Delta Air Lines (DAL) and Northwest Airlines (NWA) pilots (FC), whose leaders reached a tentative agreement on a joint contract with (DAL) management, will enter into a period of "good faith" negotiations over details of seniority list integration and agreed to enter into binding arbitration by year end if differences still remain. Minneapolis's "Star Tribune" reported that the tentative joint contract would give (DAL) pilots (FC) a +5% pay raise next year and annual increases of +4% through 2012, with (NWA) pilots (FC) receiving larger raises to bring their pay to parity with their better-compensated (DAL) counterparts. The (DAL) Air Line Pilots Association (ALPA) (MEC) has approved the tentative contract, and the (NWA) (ALPA) MEC reportedly will vote on it imminently. Pilots (FC) from both carriers then would be required to ratify it.
DC-9-31 (47346), and DC-9-32 (47225), WFU and stored at Tucson. 747-251F (21121, N617US), WFU and stored at Marana.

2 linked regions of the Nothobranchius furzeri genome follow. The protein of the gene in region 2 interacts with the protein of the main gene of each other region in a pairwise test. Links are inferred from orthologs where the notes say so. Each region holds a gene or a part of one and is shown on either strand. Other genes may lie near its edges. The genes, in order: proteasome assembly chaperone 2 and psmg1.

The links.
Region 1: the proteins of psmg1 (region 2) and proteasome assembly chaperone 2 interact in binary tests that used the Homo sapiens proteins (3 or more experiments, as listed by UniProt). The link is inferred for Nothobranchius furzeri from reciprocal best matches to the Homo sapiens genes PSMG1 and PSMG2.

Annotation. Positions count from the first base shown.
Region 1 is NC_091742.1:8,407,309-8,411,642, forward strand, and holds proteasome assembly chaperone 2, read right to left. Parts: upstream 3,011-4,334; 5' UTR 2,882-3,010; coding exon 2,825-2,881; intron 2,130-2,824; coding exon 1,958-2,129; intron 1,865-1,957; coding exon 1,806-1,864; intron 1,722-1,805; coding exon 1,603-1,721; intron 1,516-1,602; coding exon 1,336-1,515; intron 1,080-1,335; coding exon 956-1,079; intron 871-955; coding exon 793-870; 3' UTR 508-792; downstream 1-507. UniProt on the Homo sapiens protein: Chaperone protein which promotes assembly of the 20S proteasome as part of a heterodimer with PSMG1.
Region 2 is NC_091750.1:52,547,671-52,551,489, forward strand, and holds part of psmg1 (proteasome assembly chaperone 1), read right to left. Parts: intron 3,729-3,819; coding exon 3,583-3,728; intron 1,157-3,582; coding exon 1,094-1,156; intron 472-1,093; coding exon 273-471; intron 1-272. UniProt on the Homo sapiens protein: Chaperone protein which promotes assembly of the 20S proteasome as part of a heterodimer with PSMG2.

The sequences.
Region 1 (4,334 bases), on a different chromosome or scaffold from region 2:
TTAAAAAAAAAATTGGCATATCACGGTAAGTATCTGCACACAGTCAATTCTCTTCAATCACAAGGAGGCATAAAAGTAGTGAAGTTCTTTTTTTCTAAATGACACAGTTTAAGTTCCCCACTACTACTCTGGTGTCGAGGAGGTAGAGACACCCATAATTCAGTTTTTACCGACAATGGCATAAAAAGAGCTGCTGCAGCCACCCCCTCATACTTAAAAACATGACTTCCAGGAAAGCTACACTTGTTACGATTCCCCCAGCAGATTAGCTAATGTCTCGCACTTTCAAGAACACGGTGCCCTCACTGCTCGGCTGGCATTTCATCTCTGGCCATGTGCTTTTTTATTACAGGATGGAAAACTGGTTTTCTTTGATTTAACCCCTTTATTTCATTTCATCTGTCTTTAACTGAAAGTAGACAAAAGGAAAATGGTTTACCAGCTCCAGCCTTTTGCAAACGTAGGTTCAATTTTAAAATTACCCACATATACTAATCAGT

July 2008: Northwest Airlines (NWA) flew 7.26 billion consolidated (RPM)s traffic in June, up +4.4% year-over-year. Capacity climbed +5.9% to 8.37 billion (ASM)s, and load factor dropped -1.2 points to 86.8% LF.
(NWA) reported a second-quarter net loss of -$377 million owing mainly to a noncash goodwill impairment charge of $547 million, reversed from a +$2.15 billion profit in the year-ago period, that benefited heavily from one-time bankruptcy exit gains. Absent the goodwill impairment charge, (NWA) said it would have posted +$170 million in net income for the quarter, down -17% from +$205 million earned excluding Chapter 11 restructuring gains in the same period last year. The carrier said it benefited in the 2008 second quarter from a +$250 million gain related to fuel hedging.